Another Portuguese ecclesiastic, who had not, however, been in Ethiopia, Balthazar Tellez, enlarged a little on this. He was writing long after the Catholics had been driven from Ethiopia. He declares that the Abyssinians "thought they added much Reputation to their Church of Auxum or Aczum, by saying their Chest or Tabot, was the very Ark of the Old Testament that was in Solomon’s Temple, and that God brought it so miraculously to Ethiopia... The Abyssines to gain more respect to this little Chest of theirs, always kept it so close and conceal’d, that they would not show it even to their Emperors. They call it by way of excellency Sion, or Seon, as they pronounce it, and for the same Reason the Church, where they kept this to them so precious a Relick, being dedicated to the Virgin May, had the name S. Mary of Seon. Not many years since, perceiving that the Catholick Faith began to spread abroad, and fearing lest this litle Chest of theirs should be taken away, or disregarded, the most Zealous of their Monks remov’d it thence, and very privately convey’d it to the Territory of Bur, near the Red Sea, where they hid it among close Thickets and vast high Mountains, in order at a convenient Time to restore it to its ancient Place, in the Church of Auxum or Aczum, where in all likelyhood it now is, since their Revolt..." (quoted from the 1710 English edition of Telles’ book).


It seems the emperors of Ethiopia could, in fact, sometimes view the Ark or the tablets it contained. When Iyasu I came to Aksum in 1690/91, according to his chronicle, he rode on horseback up to the principal door, the door of the Ark of Zion. The king entered the sanctuary of the Ark of Zion, kissed it, and seated himself on the throne. Later he received communion in the qeddesta qeddusan, the Holy of Holies, and gave a banquet to the clergy. The next day the king entered the beta maqdas and ordered the priests to bring the Ark of Zion to show to him. The tabot of Seyon was deposited in a coffer with seven locks, each having its own key. The keys were brought, and six of the locks were opened, but they could not open the seventh. Brought, still locked, to the king, it opened of itself. The king then saw the Ark, and addressed it "face to face like Esdras". The Ark responded, giving him advice and counsel about his rule. Iyasu in 1687 had already been generous to the cathedral, according to a land charter (Huntingford, The Land Charters, no. 63); "with the help of our Lady Mary of Seyon the Mother of God... in the 72nd year after the previous kings [Susneyos, in 1615] abrogated (the laws), we restored to our Mother Seyon the Cathedral of Aksum all her laws and ordinances, and all her charter lands, and the administration of her possessions by the nebura’ ed.." On this occasion in 1691, too, Iyasu, at the principal door of the church, with the drums beating, confirmed all the fiefs. In 1693 Emperor Iyasu returned to Aksum. This time, the chronicle records that he entered the "chamber of the Ark" with Sinoda the metropolitan bishop, the etchege Yohannes and the dignitaries, all on horseback. Presumably in this account the ‘chamber’ actually means the enclosure of the church.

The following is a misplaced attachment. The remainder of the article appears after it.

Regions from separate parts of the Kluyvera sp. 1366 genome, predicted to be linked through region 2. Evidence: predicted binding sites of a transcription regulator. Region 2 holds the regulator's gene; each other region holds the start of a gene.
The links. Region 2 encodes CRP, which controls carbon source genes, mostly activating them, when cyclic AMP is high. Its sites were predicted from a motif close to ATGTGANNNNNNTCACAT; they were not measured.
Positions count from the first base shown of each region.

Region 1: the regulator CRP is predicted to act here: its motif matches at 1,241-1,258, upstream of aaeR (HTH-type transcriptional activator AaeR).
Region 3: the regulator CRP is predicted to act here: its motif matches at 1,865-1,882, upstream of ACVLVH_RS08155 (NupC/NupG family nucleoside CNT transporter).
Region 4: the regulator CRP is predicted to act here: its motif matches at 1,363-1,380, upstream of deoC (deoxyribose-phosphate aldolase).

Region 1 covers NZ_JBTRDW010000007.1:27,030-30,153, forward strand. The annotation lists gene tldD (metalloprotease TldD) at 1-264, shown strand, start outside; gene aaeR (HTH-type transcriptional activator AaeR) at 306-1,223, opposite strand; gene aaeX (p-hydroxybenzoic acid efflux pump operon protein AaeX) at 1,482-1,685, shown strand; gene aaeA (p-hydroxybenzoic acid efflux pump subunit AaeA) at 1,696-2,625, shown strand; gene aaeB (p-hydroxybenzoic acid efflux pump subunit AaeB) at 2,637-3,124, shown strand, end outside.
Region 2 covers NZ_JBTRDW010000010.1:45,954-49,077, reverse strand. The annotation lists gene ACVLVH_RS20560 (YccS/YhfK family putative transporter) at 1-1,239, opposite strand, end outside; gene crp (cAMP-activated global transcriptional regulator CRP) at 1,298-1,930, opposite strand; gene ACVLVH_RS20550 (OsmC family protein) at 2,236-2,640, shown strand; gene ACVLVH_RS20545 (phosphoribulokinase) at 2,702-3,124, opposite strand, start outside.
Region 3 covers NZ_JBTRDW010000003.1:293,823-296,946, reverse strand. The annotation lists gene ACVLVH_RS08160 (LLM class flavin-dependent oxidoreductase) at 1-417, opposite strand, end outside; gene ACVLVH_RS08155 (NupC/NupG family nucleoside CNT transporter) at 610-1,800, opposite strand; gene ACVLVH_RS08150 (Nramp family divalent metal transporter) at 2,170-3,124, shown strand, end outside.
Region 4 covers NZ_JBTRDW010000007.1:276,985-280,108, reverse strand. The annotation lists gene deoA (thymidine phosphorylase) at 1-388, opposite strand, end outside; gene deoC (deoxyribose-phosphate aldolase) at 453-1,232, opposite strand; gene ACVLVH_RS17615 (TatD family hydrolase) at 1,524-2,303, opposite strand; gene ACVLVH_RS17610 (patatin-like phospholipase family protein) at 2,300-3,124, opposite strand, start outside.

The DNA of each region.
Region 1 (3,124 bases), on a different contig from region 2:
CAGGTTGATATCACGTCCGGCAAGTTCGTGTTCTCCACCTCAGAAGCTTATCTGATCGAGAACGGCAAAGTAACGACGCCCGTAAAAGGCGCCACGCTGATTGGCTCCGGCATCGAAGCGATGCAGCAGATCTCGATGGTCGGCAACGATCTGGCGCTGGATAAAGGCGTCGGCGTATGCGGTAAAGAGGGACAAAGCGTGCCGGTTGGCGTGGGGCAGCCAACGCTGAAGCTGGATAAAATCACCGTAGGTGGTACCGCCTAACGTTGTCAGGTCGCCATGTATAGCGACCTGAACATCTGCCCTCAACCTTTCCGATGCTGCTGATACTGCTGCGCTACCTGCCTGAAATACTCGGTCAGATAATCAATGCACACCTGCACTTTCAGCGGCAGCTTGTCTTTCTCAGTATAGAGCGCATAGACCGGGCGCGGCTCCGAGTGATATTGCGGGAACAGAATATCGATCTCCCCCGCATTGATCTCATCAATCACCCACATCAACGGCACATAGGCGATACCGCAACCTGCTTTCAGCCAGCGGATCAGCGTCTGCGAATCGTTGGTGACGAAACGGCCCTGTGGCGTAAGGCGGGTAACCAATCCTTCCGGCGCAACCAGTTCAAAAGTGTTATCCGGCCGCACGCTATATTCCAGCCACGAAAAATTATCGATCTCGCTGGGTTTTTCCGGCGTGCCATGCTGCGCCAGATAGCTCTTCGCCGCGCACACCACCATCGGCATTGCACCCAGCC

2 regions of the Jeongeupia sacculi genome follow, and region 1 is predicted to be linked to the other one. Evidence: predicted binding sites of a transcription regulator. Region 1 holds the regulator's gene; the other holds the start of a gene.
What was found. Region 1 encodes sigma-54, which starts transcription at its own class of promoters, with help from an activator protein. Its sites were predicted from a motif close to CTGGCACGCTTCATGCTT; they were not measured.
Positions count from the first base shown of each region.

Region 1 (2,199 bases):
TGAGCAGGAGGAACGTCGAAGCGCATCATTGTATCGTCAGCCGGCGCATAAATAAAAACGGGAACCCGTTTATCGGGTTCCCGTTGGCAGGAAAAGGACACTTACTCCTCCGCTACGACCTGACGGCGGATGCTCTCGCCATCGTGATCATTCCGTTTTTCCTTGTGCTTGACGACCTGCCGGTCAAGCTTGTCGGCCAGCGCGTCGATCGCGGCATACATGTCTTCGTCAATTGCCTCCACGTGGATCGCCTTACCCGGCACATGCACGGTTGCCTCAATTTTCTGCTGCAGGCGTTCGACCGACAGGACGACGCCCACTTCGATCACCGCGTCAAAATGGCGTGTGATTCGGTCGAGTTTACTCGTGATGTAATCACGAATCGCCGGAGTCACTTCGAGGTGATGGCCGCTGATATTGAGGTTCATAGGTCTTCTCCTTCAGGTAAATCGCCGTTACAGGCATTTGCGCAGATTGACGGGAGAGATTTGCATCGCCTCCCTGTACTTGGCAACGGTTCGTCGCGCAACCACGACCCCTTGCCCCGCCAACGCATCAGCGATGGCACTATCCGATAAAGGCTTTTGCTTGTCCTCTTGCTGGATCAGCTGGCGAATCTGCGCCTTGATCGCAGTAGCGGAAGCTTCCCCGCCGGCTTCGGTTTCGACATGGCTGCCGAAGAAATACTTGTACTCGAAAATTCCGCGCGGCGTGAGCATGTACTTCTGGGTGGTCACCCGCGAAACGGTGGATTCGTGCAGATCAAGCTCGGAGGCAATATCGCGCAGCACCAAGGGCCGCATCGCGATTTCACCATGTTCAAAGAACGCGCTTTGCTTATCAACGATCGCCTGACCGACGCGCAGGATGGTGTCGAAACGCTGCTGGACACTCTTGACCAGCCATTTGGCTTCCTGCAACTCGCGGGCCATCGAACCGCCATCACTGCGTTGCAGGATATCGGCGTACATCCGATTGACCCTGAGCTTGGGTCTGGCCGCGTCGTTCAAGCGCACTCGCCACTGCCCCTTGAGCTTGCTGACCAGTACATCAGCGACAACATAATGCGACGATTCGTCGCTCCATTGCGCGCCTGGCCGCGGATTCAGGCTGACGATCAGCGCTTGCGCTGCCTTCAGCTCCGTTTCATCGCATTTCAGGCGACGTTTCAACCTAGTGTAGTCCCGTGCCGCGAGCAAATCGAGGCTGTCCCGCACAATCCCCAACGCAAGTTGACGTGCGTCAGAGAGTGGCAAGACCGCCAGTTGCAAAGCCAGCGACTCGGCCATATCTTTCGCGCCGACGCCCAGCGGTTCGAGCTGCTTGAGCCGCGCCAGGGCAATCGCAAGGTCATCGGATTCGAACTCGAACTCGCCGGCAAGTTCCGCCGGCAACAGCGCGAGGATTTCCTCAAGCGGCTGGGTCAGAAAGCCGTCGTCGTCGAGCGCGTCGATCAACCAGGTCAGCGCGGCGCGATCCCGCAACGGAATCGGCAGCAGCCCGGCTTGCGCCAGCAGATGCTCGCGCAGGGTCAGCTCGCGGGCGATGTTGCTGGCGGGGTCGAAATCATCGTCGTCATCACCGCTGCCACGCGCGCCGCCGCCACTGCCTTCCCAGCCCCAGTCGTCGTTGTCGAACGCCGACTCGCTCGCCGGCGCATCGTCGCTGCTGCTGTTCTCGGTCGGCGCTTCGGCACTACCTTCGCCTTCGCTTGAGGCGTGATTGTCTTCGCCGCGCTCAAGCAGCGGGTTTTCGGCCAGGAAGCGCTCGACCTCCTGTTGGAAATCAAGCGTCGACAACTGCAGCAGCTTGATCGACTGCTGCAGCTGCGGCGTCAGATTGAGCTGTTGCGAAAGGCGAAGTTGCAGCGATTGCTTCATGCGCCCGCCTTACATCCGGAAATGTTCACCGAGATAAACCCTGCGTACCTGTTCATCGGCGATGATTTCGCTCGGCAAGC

In the 1770s the Scots traveller James Bruce came to Ethiopia, where he lived for several years, interesting himself in all aspects of Ethiopian life, history and legend. He was very dismissive of the ‘fabulous legends’ about the Ark, though he did add that "some ancient copy of the Old Testament, I do believe, was deposited here, probably that from which the first version was made." He claimed that when he was in Ethiopia King Tekla Haymanot II told him concerning the Ark that the "whatever this might be it was destroyed, with the church itself, by Mahomet Gragn‚, though pretended falsely to subsist there still". The king may perhaps have told him some such thing, but it seems unlikely to have been true. Arab-Faqih would surely not have missed recording so enormous a blow at the Christians’ morale as the destruction of their most revered ‘idol’, if it had in fact not escaped the invaders.


Two French travellers of the nineteenth century, Combes and Tamisier, recorded a richly decorated chapel dedicated to Sellaté Moussé in the church compound at Aksum. Lejean in 1863 identified Maryam Seyon church itself by the name Sellata Mousi. As Monneret de Villard noted, this must stand for ‘Sellata Muse’, the tablet of Moses, and is a further reference to the Ark’s being present in the cathedral enclave. Combes and Tamisier, however, wrote that "this (female) saint for whom the Abyssinians have great veneration, was of the line of Solomon"! They perhaps saw the church of Mary Magdalene, north of the cathedral of Maryam Seyon, a church which has now disappeared.